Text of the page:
Remember today, 25 years later, the earthquake that caused the approval by popular referendum of Proposition 187 in California is more than appropriate because of the current national circumstances brought about by President Donald Trump. Immigrants, undocumented or with papers, live today a climate of anxiety, or fear, so it can happen due to presidential proclamations against immigrants.

In 1994, Republican Governor Pete Wilson played it all on the anti-immigrant card. And won. Then he lost everything, especially his good name, among much of the electorate. Moreover, many commentators and political scientists argue that the 187 dug the burial of the Republican Party in the state that has failed to leave in 25 years judging by the local, state and federal election results.

The preamble of 187 affirmed that the state had suffered financially due to the presence of so much immigrant, that many have suffered in their own flesh the criminal conduct of many undocumented immigrants and that it was therefore necessary to limit their entry and presence in California, to whom They called "illegal."

Cover on a march in 1994 against the anti-immigrant measure supported by the governor of California, Pete Wilson.

To achieve this, their supporters argued, the state attorney general and the INS had to be reported to immigrants detected anywhere in California; deny them any social benefits, including non-emergency health benefits, until they have demonstrated their legal presence in the state. As for primary and secondary school children, they could not be admitted or retained in schools if they did not prove that their parents or guardians were documented. If they did not, they should be expelled from the study centers.

According to reports published on the case then, in 1994 California had 1.3 million immigrants, of whom 308,000 were school-age children.

Among its main proponents were the aforementioned Governor Pete Wilson, State Attorney General Dan Lungren, Long Beach Republican, and Assemblyman Dick Montjoy, Monrovia Republican and author of the original proposal. Even Democratic Senator Dianne Feinstein, who wanted to be tougher than the tough ones against the undocumented to ensure her re-election to the National Senate, which she achieved.

The demonstration in Los Angeles brought together immigrants of various nationalities and ages.
March in LA against the Trump administration for its anti-immigrant measures. (Archive)

59 percent voted in favor of the proposal. Among them, according to the newspaper’s poll Los Angeles Times, 23 percent of Latinos. At that time, Latinos were 26 of the population of California and 8 percent of them voted. The final result of the electorate was 59 to 41.

It would be interesting to know the result of a national survey on President Donald Trump's idea of ​​deporting the alleged eleven million undocumented residents in the country.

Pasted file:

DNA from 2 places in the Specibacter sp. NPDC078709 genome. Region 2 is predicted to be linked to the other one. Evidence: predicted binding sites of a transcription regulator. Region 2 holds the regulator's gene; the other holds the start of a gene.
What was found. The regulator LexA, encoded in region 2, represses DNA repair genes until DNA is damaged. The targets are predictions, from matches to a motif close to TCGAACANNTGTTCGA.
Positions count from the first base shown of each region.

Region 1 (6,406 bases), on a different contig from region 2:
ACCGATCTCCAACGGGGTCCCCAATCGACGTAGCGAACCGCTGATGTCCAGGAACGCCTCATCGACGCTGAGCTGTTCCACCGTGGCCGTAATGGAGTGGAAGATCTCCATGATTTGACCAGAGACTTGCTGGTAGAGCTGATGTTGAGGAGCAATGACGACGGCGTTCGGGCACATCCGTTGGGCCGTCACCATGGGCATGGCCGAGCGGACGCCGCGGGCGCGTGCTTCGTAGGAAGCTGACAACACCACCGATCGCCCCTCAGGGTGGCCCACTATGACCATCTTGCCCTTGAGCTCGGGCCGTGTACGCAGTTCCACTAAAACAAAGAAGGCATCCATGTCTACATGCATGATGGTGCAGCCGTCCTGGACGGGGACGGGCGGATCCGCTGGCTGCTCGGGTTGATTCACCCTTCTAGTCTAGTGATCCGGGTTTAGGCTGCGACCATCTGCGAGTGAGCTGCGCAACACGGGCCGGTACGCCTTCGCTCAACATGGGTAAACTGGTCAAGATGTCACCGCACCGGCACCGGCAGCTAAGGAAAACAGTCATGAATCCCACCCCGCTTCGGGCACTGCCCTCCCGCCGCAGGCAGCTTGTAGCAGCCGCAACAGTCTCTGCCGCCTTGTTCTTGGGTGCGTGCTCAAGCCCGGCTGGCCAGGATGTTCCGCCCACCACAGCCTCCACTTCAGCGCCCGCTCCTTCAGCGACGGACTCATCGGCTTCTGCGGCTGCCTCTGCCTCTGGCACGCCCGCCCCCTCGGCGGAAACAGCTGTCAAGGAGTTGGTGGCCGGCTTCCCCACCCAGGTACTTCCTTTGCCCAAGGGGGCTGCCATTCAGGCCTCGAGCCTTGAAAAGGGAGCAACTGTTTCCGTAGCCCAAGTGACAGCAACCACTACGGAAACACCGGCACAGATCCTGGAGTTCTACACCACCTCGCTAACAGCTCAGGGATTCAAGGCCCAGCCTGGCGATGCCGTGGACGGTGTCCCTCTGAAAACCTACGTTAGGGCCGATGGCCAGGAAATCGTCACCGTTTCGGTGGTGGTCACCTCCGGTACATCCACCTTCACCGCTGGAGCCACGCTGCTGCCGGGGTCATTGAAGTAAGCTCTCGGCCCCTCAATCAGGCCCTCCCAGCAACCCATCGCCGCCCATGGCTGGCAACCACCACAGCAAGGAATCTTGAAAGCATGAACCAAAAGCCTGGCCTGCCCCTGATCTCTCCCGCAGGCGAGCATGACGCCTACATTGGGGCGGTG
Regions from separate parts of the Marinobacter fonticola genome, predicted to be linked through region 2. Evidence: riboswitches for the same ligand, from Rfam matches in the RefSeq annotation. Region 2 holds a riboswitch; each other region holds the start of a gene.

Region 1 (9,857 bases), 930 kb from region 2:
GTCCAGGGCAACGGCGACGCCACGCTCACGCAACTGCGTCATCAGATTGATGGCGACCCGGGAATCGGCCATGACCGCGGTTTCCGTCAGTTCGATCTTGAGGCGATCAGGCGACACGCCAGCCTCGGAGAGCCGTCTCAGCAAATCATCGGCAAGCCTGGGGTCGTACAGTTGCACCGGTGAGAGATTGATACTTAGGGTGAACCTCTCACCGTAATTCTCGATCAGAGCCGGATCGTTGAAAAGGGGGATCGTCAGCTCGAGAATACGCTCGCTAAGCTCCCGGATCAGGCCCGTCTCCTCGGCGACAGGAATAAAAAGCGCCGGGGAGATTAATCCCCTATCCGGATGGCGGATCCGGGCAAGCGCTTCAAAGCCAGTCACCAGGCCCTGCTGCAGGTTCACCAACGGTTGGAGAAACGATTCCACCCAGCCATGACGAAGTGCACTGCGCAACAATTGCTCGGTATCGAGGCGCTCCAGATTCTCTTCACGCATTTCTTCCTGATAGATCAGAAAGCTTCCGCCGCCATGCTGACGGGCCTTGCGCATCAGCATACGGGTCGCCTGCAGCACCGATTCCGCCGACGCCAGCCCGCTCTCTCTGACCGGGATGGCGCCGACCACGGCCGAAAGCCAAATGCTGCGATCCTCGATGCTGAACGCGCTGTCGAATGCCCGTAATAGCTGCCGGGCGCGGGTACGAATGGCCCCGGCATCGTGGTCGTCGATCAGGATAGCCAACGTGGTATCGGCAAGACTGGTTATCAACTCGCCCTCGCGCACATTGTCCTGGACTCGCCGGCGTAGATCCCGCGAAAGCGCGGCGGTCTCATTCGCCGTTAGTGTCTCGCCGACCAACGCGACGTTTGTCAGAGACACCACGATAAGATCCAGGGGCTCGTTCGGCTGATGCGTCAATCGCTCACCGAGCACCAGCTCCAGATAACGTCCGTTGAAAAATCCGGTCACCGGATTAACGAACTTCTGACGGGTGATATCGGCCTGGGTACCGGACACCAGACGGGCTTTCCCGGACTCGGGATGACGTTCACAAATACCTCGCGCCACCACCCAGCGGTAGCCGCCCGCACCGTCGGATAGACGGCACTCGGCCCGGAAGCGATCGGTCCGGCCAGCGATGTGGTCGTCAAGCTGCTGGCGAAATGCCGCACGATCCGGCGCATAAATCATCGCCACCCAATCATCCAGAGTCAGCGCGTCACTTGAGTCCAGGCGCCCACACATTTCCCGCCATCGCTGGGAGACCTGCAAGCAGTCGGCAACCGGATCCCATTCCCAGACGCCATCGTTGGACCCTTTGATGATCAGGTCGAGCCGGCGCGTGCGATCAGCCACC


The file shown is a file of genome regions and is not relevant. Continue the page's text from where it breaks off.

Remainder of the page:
As you can see, it was a radical and cruel proposal, in addition to covering authoritarian dyes that could turn California into a state of "snitches."


The campaign in favor of the proposal was intense and it is estimated that about 3 billion dollars were spent to get its approval.

The opposition was also fierce.

Starting with the demonstrations, including boycotts, of high school students from across the state who spoke eloquently against it. The bad thing for some supporters and opponents of the measure was that many of these demonstrations were protected by the flag of Mexico, detail that indisposed many against the protests and in favor of it 187.

Many community organizations, from local and national churches, opposed the 187 because it was considered xenophobic and racist.

The formal opposition, in a manner of speaking, was carried out by the Mexican American Fund for Legal Defense and Education (MALDEF) and the American Civil Liberties Union (ACLU). Organizations that immediately resorted to the tribals to stop the entry into force of the measure, since California, they argued, could not regulate immigration or regulate access to public benefits.

After several judicial skirmishes, Judge Mariana Pfaelzer declared her definitively unconstitutional in December 1997, a decision appealed by Wilson.

His successor Gray Davis withdrew the appeal and certified the death of the ill-fated Proposition 187.

Thus she was buried, but not the works of opposition to immigrants with other tools, including that of the "English Only", of which her visible face in Spanish was a Latino. "There is nothing worse than the wedge of the same stick," says the saying.

Juan José García appears fifth on the left with striped shirt and glasses. The photo was taken in the writing of La Opinión in the decade of Proposition 187. (Courtesy)

The fight continues

Returning to President Donald Trump, his talk makes people think about issues of 187. From the accusations that rapists and thieves come along the southern border determined to take advantage of the wealth of this country and to take jobs from citizens or documented residents.

Hence its fetish fixation that “a beautiful wall” must be built on the southern border to keep out the unwanted, read Latin brown people from the south, with the aggravating fact that it demands Mexico and the countries of the “central triangle” (The Salvador, Honduras and Guatemala) to do the dirty work in exchange for aid. According to press reports, those four countries have decided to be good boys and do what the Master commands.

It is worth remembering the passage of Proposition 187, but I fear that the country has not learned much and is determined to repeat it one way or another, starting with the separation of parents and children, many of them caged, especially if The current President remains in his position.

NOTE. For the writing of this note, the author has used his experiences in and from La Opinion and Internet notes.


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